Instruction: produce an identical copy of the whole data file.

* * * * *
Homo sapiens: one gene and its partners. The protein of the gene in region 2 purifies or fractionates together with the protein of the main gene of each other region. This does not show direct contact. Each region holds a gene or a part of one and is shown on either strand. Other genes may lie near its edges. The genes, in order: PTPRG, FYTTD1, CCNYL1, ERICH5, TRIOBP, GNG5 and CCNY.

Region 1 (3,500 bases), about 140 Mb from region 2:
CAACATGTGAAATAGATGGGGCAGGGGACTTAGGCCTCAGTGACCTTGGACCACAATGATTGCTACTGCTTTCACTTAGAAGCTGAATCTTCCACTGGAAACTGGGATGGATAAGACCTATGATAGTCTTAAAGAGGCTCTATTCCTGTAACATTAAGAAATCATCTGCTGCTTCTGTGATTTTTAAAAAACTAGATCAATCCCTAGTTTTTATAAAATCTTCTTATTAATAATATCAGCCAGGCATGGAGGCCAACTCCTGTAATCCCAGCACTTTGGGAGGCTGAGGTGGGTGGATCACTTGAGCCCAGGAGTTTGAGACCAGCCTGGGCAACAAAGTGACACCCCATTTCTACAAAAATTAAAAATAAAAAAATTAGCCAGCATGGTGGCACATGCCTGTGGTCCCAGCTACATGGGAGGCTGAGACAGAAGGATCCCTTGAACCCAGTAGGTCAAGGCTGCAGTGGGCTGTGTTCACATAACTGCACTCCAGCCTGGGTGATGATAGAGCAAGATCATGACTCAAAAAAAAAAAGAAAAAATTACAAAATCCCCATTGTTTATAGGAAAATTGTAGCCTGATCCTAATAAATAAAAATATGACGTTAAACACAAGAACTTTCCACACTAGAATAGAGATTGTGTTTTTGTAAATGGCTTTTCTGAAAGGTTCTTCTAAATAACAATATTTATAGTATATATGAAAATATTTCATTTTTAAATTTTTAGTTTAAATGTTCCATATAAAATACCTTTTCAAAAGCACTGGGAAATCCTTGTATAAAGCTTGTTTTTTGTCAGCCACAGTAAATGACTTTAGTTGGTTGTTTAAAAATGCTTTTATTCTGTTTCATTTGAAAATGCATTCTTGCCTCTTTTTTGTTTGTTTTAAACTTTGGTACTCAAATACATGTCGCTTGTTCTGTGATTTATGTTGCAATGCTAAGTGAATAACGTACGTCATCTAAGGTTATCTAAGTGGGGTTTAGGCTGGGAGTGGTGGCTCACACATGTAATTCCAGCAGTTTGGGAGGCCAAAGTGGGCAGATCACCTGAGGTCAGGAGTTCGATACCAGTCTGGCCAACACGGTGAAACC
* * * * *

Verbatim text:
Homo sapiens: one gene and its partners. The protein of the gene in region 2 purifies or fractionates together with the protein of the main gene of each other region. This does not show direct contact. Each region holds a gene or a part of one and is shown on either strand. Other genes may lie near its edges. The genes, in order: PTPRG, FYTTD1, CCNYL1, ERICH5, TRIOBP, GNG5 and CCNY.

Region 1 (3,500 bases), about 140 Mb from region 2:
CAACATGTGAAATAGATGGGGCAGGGGACTTAGGCCTCAGTGACCTTGGACCACAATGATTGCTACTGCTTTCACTTAGAAGCTGAATCTTCCACTGGAAACTGGGATGGATAAGACCTATGATAGTCTTAAAGAGGCTCTATTCCTGTAACATTAAGAAATCATCTGCTGCTTCTGTGATTTTTAAAAAACTAGATCAATCCCTAGTTTTTATAAAATCTTCTTATTAATAATATCAGCCAGGCATGGAGGCCAACTCCTGTAATCCCAGCACTTTGGGAGGCTGAGGTGGGTGGATCACTTGAGCCCAGGAGTTTGAGACCAGCCTGGGCAACAAAGTGACACCCCATTTCTACAAAAATTAAAAATAAAAAAATTAGCCAGCATGGTGGCACATGCCTGTGGTCCCAGCTACATGGGAGGCTGAGACAGAAGGATCCCTTGAACCCAGTAGGTCAAGGCTGCAGTGGGCTGTGTTCACATAACTGCACTCCAGCCTGGGTGATGATAGAGCAAGATCATGACTCAAAAAAAAAAAGAAAAAATTACAAAATCCCCATTGTTTATAGGAAAATTGTAGCCTGATCCTAATAAATAAAAATATGACGTTAAACACAAGAACTTTCCACACTAGAATAGAGATTGTGTTTTTGTAAATGGCTTTTCTGAAAGGTTCTTCTAAATAACAATATTTATAGTATATATGAAAATATTTCATTTTTAAATTTTTAGTTTAAATGTTCCATATAAAATACCTTTTCAAAAGCACTGGGAAATCCTTGTATAAAGCTTGTTTTTTGTCAGCCACAGTAAATGACTTTAGTTGGTTGTTTAAAAATGCTTTTATTCTGTTTCATTTGAAAATGCATTCTTGCCTCTTTTTTGTTTGTTTTAAACTTTGGTACTCAAATACATGTCGCTTGTTCTGTGATTTATGTTGCAATGCTAAGTGAATAACGTACGTCATCTAAGGTTATCTAAGTGGGGTTTAGGCTGGGAGTGGTGGCTCACACATGTAATTCCAGCAGTTTGGGAGGCCAAAGTGGGCAGATCACCTGAGGTCAGGAGTTCGATACCAGTCTGGCCAACACGGTGAAACC